To accommodate increasing class sizes, three new brownstones will be made available for undergraduate housing in the fall of 2013, Dean of Student Affairs Kevin Shollenberger and Dean of Community Development and Multicultural Affairs Terry Martinez told Spectator on Tuesday evening.
The white brownstones at 619, 621, and 623 W. 113th St., between Broadway and Riverside Drive, will likely be used for special interest housing. Shollenberger said the brownstones are expected to house 79 upperclassmen in a mix of single and double rooms.
“I think this is going to be prime space,” Martinez said. “One because it’s new and because it’s going to be geared towards student interests.”
Martinez and Shollenberger said that the brownstones have homey touches, like bow windows and fireplaces.
“Especially being in New York City like this, we don’t often have the opportunity to design a space like this for undergraduates,” Shollenberger said, explaining that his office is still trying to finalize plans to renovate the buildings and reconfigure rooms. Shollenberger said that the University will soon apply for permits from the Department of Buildings to complete interior renovations and mechanical and electrical work.
Adding this space is part of a larger plan to increase average class sizes in Columbia College by 50 every year for four years. The college is currently in its third year of this increase. In 2010, Harmony Hall and 548 W. 113th St. were opened up for general selection to accommodate extra undergraduates.
The brownstones will not be a part of general selection—they will fall under the application process for special interest communities. Shollenberger said he would like to see students develop a theme or multiple themes for the new residential communities starting next year.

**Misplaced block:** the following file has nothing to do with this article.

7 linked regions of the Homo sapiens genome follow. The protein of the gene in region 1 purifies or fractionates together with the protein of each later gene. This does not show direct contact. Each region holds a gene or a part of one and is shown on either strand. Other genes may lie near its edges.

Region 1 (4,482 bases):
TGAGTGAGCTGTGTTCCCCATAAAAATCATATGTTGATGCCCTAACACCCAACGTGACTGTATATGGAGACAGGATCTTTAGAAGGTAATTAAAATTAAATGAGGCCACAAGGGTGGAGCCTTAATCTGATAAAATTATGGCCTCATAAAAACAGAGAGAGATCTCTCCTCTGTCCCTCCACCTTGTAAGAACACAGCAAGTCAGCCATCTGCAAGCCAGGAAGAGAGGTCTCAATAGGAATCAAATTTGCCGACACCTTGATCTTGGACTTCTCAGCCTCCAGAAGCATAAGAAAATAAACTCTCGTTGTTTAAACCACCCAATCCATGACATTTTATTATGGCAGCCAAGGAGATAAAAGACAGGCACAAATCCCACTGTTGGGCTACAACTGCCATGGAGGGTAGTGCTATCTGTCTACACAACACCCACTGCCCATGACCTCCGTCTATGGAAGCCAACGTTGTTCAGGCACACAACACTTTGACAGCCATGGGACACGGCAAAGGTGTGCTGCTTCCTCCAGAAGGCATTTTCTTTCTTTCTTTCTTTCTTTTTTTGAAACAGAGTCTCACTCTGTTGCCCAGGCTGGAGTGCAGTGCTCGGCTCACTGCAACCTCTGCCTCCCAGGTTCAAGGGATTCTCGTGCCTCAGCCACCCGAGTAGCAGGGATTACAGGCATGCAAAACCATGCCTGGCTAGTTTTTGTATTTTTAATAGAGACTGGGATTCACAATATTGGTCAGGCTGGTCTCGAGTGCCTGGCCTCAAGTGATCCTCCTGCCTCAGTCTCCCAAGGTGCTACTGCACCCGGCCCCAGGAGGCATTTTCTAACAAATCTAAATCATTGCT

“Since it’ll be for 79 people, it’s possible that we’ll do a different theme for each floor... what we’ve learned is that when students are a part of that process and come up with the themes, these programs are much more successful,” Shollenberger said. Martinez added that she hopes the new dorms, however they are organized, will host events for the community and faculty members.
The University acquired the brownstones in 2007 from the sisters of the Community of the Holy Spirit. The brownstones had been called St. Hilda’s House convent until the sisters moved to Convent Ave. at 150th Street in the spring. Shollenberger said that a former chapel will be converted into bedroom space.
Small common area lounges will be added to each floor and the basement floor will be altered to create study spaces, a computer lab, and kitchen. A public safety officer desk will also be placed in the lobby. The yearly cost for students has not yet been determined.
“We are very excited about it,” Aki Terasaki, CC’11 and CCSC president, said. “I think it’s a little difficult for student council to speak on it right now because it’s still every much in the development stage.”
Terasaki said he looks forward to working with the deans on developing the possible themes of the new housing. Communities centered around entrepreneurship and technology have been discussed in early conversations, but Terasaki said he thinks committees will be formed with students, deans, and council members to make any final decisions.